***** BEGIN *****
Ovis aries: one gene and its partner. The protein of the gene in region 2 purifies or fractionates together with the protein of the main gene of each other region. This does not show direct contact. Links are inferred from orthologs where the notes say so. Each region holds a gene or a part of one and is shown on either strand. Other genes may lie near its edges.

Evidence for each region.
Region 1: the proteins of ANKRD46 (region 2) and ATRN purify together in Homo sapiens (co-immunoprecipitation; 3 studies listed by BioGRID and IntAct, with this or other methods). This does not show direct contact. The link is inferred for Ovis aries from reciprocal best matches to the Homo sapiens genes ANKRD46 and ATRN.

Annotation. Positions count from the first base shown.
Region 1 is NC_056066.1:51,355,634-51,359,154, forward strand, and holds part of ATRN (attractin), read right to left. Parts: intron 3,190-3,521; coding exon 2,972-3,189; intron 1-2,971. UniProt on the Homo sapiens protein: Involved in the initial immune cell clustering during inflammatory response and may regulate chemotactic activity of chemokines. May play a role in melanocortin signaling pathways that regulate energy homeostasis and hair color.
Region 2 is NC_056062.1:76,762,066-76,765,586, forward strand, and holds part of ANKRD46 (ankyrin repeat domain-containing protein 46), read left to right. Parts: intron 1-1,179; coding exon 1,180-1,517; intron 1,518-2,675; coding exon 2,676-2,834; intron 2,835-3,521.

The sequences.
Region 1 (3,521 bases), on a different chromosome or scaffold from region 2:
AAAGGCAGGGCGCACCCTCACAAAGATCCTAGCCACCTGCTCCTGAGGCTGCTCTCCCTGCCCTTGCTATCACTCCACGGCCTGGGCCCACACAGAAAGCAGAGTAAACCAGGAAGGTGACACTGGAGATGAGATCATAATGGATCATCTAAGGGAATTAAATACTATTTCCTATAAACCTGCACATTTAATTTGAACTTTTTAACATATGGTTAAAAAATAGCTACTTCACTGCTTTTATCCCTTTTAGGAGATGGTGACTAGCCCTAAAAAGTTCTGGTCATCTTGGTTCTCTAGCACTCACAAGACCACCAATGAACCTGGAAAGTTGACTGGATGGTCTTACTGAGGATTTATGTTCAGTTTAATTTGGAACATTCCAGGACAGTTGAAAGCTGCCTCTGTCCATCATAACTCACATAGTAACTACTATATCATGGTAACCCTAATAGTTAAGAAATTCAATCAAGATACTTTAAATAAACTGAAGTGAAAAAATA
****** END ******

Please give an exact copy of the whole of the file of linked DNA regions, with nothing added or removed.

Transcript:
Ovis aries: one gene and its partner. The protein of the gene in region 2 purifies or fractionates together with the protein of the main gene of each other region. This does not show direct contact. Links are inferred from orthologs where the notes say so. Each region holds a gene or a part of one and is shown on either strand. Other genes may lie near its edges.

Evidence for each region.
Region 1: the proteins of ANKRD46 (region 2) and ATRN purify together in Homo sapiens (co-immunoprecipitation; 3 studies listed by BioGRID and IntAct, with this or other methods). This does not show direct contact. The link is inferred for Ovis aries from reciprocal best matches to the Homo sapiens genes ANKRD46 and ATRN.

Annotation. Positions count from the first base shown.
Region 1 is NC_056066.1:51,355,634-51,359,154, forward strand, and holds part of ATRN (attractin), read right to left. Parts: intron 3,190-3,521; coding exon 2,972-3,189; intron 1-2,971. UniProt on the Homo sapiens protein: Involved in the initial immune cell clustering during inflammatory response and may regulate chemotactic activity of chemokines. May play a role in melanocortin signaling pathways that regulate energy homeostasis and hair color.
Region 2 is NC_056062.1:76,762,066-76,765,586, forward strand, and holds part of ANKRD46 (ankyrin repeat domain-containing protein 46), read left to right. Parts: intron 1-1,179; coding exon 1,180-1,517; intron 1,518-2,675; coding exon 2,676-2,834; intron 2,835-3,521.

The sequences.
Region 1 (3,521 bases), on a different chromosome or scaffold from region 2:
AAAGGCAGGGCGCACCCTCACAAAGATCCTAGCCACCTGCTCCTGAGGCTGCTCTCCCTGCCCTTGCTATCACTCCACGGCCTGGGCCCACACAGAAAGCAGAGTAAACCAGGAAGGTGACACTGGAGATGAGATCATAATGGATCATCTAAGGGAATTAAATACTATTTCCTATAAACCTGCACATTTAATTTGAACTTTTTAACATATGGTTAAAAAATAGCTACTTCACTGCTTTTATCCCTTTTAGGAGATGGTGACTAGCCCTAAAAAGTTCTGGTCATCTTGGTTCTCTAGCACTCACAAGACCACCAATGAACCTGGAAAGTTGACTGGATGGTCTTACTGAGGATTTATGTTCAGTTTAATTTGGAACATTCCAGGACAGTTGAAAGCTGCCTCTGTCCATCATAACTCACATAGTAACTACTATATCATGGTAACCCTAATAGTTAAGAAATTCAATCAAGATACTTTAAATAAACTGAAGTGAAAAAATA